oru.sePublications
Change search
CiteExportLink to record
Permanent link

Direct link
Cite
Citation style
  • apa
  • ieee
  • modern-language-association-8th-edition
  • vancouver
  • Other style
More styles
Language
  • de-DE
  • en-GB
  • en-US
  • fi-FI
  • nn-NO
  • nn-NB
  • sv-SE
  • Other locale
More languages
Output format
  • html
  • text
  • asciidoc
  • rtf
Physical activity assessed by accelerometry in children
Örebro University, School of Health and Medical Sciences. (RISPA)
2008 (English)Doctoral thesis, comprehensive summary (Other academic)
Abstract [en]

Physical activity (PA) is likely to constitute an important aspect of health-related behaviour in growing children. However, the knowledge on levels and patterns of PA in children is limited, due to the difficulty of precisely measuring this complex behaviour in normal daily living. Information on variables that significantly contributes to the variability in PA patterns is warranted as it may inform strategies for promoting physically active lifestyles in school-age youth. The overall purpose of the present studies was to increase the knowledge about the use of accelerometry when assessing PA in children, and examine sources of variability in objectively assessed PA behaviour in children. The study samples included 1954 nine- and 15-year-old children from four geographical locations in Europe (Norway, Denmark, Estonia and Portugal), and additionally 16 Swedish seven-year-old boys and girls. PA was assessed by the MTI accelerometer during free-living conditions, including both weekdays and weekend days. A part of the PA assessment was conducted using different time sampling intervals (epochs). Predictions of estimates of daily energy expenditure from accelerometer output were calculated using previously published equations. Potential correlates of PA behaviour were assessed by self-report. The main findings were; a) the epoch setting had a significant effect when interpreting time spent at higher intensities of PA in young children, b) predicted energy expenditure differed substantially between equations, c) between- and within-day differences in overall levels of PA, time spent at moderate-to-vigorous intensity physical activity and time spent sedentary differed between age, gender and geographical location, d) outdoor play and sports participation were differentially associated with objectively measured PA in 9- and 15-year-old children. It is concluded that the sporadic nature of children’s physical activity require very short epoch settings for detecting high intensity PA, and that different published equations for estimations of daily energy expenditure cannot be used interchangeably. The interpretations of average energy expenditure from available equations should be made with caution. Based on a large sample of children of different ages, weekend days and leisure time during weekdays seem appropriate targets when promoting PA in order to increase the proportion of children achieving current recommendations on health enhancing PA. Further, significant correlates of PA behaviour dependent on age group are presented, which should be considered when planning interventions for promoting PA in school-age youth.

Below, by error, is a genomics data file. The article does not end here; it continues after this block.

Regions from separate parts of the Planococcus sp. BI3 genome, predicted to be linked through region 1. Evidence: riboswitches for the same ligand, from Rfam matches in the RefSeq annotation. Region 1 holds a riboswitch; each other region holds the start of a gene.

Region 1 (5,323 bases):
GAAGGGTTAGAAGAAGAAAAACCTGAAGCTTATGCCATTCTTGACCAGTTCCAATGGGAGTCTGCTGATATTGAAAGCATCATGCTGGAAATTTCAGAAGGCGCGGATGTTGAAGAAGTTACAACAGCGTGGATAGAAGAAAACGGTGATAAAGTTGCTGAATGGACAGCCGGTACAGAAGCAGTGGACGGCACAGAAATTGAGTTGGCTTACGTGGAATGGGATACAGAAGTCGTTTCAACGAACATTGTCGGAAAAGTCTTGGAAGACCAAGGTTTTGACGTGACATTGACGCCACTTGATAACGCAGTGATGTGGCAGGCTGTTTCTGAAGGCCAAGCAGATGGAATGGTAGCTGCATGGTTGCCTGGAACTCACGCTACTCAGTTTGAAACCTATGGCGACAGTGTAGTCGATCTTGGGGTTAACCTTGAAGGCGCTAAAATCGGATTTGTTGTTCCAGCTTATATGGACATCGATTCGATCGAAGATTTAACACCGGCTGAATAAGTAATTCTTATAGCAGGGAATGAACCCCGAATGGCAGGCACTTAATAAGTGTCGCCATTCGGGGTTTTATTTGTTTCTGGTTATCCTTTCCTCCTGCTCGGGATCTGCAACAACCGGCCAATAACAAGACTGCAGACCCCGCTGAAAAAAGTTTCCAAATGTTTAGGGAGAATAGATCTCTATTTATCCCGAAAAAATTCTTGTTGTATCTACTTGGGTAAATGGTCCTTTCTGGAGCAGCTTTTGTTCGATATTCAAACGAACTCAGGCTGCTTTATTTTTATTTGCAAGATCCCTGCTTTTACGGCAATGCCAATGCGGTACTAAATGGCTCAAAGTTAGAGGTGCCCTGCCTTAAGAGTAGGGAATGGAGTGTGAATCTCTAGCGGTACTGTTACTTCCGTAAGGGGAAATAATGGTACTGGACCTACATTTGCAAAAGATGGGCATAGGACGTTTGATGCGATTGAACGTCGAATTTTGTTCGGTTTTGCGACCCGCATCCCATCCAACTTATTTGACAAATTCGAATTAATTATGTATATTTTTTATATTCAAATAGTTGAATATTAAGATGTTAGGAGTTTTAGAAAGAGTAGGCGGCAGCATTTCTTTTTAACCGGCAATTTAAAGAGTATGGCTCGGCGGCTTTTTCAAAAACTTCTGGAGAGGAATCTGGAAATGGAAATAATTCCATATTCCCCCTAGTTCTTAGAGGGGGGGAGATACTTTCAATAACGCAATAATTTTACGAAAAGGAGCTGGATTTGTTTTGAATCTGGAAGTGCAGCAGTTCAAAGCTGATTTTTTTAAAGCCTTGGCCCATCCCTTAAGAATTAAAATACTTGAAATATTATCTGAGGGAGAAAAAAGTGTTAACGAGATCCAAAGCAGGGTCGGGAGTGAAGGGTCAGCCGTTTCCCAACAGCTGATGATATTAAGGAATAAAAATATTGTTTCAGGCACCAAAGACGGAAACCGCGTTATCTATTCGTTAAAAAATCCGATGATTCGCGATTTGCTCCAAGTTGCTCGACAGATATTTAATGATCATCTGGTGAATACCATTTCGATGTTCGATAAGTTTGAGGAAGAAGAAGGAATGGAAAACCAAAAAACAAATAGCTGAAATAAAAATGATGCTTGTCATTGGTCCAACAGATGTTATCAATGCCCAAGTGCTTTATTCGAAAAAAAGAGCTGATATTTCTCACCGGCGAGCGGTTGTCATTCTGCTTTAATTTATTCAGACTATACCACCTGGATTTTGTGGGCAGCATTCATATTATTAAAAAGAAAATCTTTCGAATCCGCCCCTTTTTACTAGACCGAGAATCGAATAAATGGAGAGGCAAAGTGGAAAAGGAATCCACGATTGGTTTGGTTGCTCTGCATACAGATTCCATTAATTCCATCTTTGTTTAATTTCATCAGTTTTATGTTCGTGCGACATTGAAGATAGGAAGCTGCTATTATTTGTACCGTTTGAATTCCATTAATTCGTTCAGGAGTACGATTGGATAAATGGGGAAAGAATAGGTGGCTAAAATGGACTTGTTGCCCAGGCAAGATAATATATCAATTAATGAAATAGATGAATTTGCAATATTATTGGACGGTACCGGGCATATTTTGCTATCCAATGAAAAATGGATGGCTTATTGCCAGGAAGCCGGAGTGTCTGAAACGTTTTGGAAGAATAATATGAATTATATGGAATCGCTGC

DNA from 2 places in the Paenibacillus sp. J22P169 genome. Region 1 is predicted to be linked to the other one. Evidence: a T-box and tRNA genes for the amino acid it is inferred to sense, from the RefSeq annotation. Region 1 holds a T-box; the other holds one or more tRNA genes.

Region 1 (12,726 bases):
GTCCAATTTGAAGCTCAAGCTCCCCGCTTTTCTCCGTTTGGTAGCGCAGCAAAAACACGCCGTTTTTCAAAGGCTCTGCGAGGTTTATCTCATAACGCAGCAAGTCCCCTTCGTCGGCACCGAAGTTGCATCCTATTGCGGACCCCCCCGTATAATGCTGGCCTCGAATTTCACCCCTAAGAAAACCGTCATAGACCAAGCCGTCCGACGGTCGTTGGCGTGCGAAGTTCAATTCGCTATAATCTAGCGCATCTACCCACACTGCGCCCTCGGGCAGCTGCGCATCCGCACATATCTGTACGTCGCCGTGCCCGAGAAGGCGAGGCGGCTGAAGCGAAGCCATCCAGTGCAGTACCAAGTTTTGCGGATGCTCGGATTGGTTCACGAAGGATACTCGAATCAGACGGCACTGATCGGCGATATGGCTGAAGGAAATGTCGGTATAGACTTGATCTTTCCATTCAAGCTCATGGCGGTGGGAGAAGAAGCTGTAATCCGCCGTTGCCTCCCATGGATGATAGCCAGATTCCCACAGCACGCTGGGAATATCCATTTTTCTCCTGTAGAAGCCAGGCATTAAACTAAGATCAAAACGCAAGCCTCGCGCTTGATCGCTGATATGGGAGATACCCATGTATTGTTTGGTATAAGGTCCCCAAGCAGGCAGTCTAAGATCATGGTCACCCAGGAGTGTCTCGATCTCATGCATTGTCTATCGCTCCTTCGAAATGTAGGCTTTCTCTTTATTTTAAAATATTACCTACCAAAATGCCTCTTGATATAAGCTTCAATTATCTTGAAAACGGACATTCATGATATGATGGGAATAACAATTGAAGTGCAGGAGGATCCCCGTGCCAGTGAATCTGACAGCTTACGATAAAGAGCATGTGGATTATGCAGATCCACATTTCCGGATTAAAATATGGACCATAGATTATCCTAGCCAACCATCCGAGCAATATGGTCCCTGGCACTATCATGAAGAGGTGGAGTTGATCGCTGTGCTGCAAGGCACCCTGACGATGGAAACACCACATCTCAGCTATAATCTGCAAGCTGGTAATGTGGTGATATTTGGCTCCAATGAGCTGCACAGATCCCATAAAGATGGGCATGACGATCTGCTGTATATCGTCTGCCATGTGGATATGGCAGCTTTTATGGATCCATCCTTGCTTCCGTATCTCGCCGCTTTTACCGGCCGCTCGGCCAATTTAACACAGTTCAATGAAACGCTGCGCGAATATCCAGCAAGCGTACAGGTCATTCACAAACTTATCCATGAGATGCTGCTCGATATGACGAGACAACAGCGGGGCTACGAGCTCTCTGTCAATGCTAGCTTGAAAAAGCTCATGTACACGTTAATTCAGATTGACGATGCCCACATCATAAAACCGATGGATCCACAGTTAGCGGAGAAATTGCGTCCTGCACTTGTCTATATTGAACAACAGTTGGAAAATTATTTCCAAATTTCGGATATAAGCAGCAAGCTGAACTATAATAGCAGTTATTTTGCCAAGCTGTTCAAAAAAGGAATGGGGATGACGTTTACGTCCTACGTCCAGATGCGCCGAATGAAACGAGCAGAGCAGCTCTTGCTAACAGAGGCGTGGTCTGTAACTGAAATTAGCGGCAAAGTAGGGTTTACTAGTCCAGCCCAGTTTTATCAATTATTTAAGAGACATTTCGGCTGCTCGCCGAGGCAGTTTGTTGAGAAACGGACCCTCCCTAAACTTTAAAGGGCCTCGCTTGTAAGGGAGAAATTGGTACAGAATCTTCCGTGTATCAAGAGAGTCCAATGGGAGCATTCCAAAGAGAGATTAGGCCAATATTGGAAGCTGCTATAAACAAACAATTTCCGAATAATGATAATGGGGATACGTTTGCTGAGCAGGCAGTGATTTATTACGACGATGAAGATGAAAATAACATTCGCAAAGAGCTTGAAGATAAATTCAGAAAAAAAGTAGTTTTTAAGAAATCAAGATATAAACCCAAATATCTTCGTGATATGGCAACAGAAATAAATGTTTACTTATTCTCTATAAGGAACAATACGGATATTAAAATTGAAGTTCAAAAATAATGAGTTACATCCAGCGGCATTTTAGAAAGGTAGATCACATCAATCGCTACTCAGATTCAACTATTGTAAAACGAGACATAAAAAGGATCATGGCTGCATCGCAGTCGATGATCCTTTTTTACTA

Place, publisher, year, edition, pages
Örebro: Örebro universitet , 2008. , p. 84
Series
Örebro Studies in Medicine, ISSN 1652-4063 ; 12
Keywords [en]
activity patterns, adolescents, health promotion, activity monitor, sedentary
National Category
Clinical Science
Research subject
Biomedicine
Identifiers
URN: urn:nbn:se:oru:diva-1739ISBN: 978-91-7668-570-9 (print)OAI: oai:DiVA.org:oru-1739DiVA, id: diva2:135397
Public defence
2008-02-07, Hörsal G, G-huset, Örebro universitet, 13:00
Opponent
Supervisors
Available from: 2008-01-17 Created: 2008-01-09 Last updated: 2017-10-18Bibliographically approved
List of papers
1. Assessing physical activity among children with accelerometers using different time sampling intervals and placements
Open this publication in new window or tab >>Assessing physical activity among children with accelerometers using different time sampling intervals and placements
2002 (English)In: Pediatric Exercise Science, ISSN 0899-8493, Vol. 14, no 1, p. 87-96Article in journal (Refereed) Published
Abstract [en]